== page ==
1. What seemed like an inconsequential decision at the time, but in hindsight turned out to fundamentally reshape your life?
Over the last 20 years, I have lived abroad (as in not my hometown Paris) for 17 years. When I moved to Denmark in October 2012 it wasn’t inconsequential per se but I’ve moved and relocated so many times over the years. Why should this be special? However, this move would turn out to be different and definitely reshape my life.
I joined Trustpilot in December 2012. At the time it was a small startup – only Copenhagen-based. I think we were about 30 people. Little did I know we were about to expand massively. Working at Trustpilot gave me a foothold in the startup ecosystem and in many ways led me to where I am today as the founder of Platypus. Also, most importantly, I met my wife Shanna here in Copenhagen.
8 years later I am happily married, father of two, and building a company based on my vision and passion. All this, thanks to an – apparently inconsequential – move to Copenhagen.
2. At what age did you become an adult? What happened, and how did you know?
Legally at 18…
There are different ways to look at what defines adulthood and different levels of “adulting”, a bit like a pokemon evolution. For me, I would say the first step to being an adult came when I was around 6 and my parents got divorced. That was when I realised that my parents were “human” and not those mythical creatures that were always right and controlled all of your surroundings.
Then I would say that when you start paying bills and making a budget is one of the big steps. Financial responsibility. That would have been around 18 when I left home and started university.
And the biggest step for me would be emotional responsibility towards others and society – when you realise it’s not all about you. On that aspect, I was a late bloomer and was still very much a child until my late 20s. It is hard to be an adult and it is something that is just “expected” without any proper definition and alignment on what it means to be it.
Being an adult is one thing – becoming a well-functioning adult is a different story!
3. What habit or behavior or belief have you recently acquired? Why is it now in your life?
I’ve never been a big fan of delegating. I have a tendency to think: If I want something done well I’ll do it myself. And being a recruiter, delegating is not really something you practice a lot. Most of us are quite territorial! However building a team and moving into management, delegating becomes a must-have skill.
And I think that my eagerness to succeed as a leader became stronger than my fear of losing control. Now that I’ve started a business I’ve had to take this to a whole new level. Delegating in the past was based on the fact that I knew more, or at least the same, as the person I was delegating tasks to. Not anymore. We’re building a product, where both the methodological and the technical aspects would take years to even try to grasp. Managing Platypus is pure delegating, with trust, without the possibility to be a “parachute” for my team. It is both scarier and more efficient.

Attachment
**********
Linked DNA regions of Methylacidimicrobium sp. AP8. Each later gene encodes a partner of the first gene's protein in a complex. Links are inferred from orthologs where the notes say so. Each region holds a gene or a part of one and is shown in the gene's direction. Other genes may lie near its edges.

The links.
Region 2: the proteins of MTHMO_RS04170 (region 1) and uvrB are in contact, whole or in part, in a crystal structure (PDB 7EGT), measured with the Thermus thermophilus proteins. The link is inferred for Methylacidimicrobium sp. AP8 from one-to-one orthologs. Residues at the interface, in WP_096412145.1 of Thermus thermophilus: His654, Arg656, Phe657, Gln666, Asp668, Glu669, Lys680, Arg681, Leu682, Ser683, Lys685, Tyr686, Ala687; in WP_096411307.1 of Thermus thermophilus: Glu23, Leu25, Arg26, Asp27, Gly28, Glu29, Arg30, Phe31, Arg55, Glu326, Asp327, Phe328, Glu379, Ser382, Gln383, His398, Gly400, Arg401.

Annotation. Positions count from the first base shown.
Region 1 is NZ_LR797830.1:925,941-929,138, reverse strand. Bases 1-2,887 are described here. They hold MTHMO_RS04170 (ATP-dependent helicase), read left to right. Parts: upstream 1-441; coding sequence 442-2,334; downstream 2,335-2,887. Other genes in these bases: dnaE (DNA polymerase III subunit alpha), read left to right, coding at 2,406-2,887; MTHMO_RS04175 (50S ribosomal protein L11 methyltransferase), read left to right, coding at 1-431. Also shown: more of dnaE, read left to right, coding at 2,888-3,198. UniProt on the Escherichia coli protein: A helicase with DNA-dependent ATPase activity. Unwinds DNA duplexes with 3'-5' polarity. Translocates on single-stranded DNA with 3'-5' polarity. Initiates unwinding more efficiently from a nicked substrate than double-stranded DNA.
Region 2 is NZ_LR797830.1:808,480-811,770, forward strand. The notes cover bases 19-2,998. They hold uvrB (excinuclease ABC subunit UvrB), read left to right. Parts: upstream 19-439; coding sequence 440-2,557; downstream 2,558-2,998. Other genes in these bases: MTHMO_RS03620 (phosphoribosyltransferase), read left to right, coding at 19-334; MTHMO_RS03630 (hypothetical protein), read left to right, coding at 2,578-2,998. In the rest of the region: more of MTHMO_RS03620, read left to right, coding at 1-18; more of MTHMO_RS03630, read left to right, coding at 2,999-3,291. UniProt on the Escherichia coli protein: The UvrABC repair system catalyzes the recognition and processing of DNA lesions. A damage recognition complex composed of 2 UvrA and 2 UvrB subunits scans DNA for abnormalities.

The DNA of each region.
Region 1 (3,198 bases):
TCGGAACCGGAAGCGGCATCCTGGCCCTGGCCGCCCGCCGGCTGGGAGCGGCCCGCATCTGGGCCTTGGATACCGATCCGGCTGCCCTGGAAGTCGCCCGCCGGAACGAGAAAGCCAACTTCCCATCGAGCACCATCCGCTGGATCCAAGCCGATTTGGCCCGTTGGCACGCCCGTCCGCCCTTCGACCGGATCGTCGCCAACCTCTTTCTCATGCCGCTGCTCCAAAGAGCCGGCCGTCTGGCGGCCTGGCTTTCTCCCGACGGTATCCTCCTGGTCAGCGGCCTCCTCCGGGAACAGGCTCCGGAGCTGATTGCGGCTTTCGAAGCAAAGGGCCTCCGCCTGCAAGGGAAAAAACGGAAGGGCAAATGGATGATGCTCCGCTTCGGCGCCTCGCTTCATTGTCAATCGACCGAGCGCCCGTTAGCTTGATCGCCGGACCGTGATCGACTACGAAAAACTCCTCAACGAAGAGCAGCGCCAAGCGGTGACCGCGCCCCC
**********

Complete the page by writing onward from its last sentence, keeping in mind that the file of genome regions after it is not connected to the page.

4. When was the last time you changed your mind about something really important? What was it?
Becoming an entrepreneur was never in the cards for me. I was very content with working in the startup-scene and impacting the growth of organisations. I was never product or vision-driven. My impact, and motivation, was to make companies better by bringing in the best people for the job. But then the idea of Platypus came, at the end of Jan ´19. It was such a powerful feeling of plenitude. And at that moment it felt so natural to just go for it.
5. If you wrote a ‘usermanual’ for how people should interact with you, what would be the top three things they should know?
Be genuine and authentic. To me, there’s nothing worse than having to over-analyse someone’s conversation and check if they have some kind of hidden agenda. Be authentic, be honest, be blunt, let’s save both our time. I hold grudges – for better or worse. Everyone starts with a clean slate in my book. As a recruiter, our job is to assess and make judgment calls. It is just very hard to get out of my little black book once you are in there. It’s something I need to work on!
I enjoy positive conflict. Disagreeing and arguing won’t bring anyone in said little black book. I enjoy discussing different points of view. A lot. I enjoy being challenged and for my beliefs to be swayed by different views.
“Be authentic, be honest, be blunt, let’s save both our time”
6. What’s one misconception people generally have about you?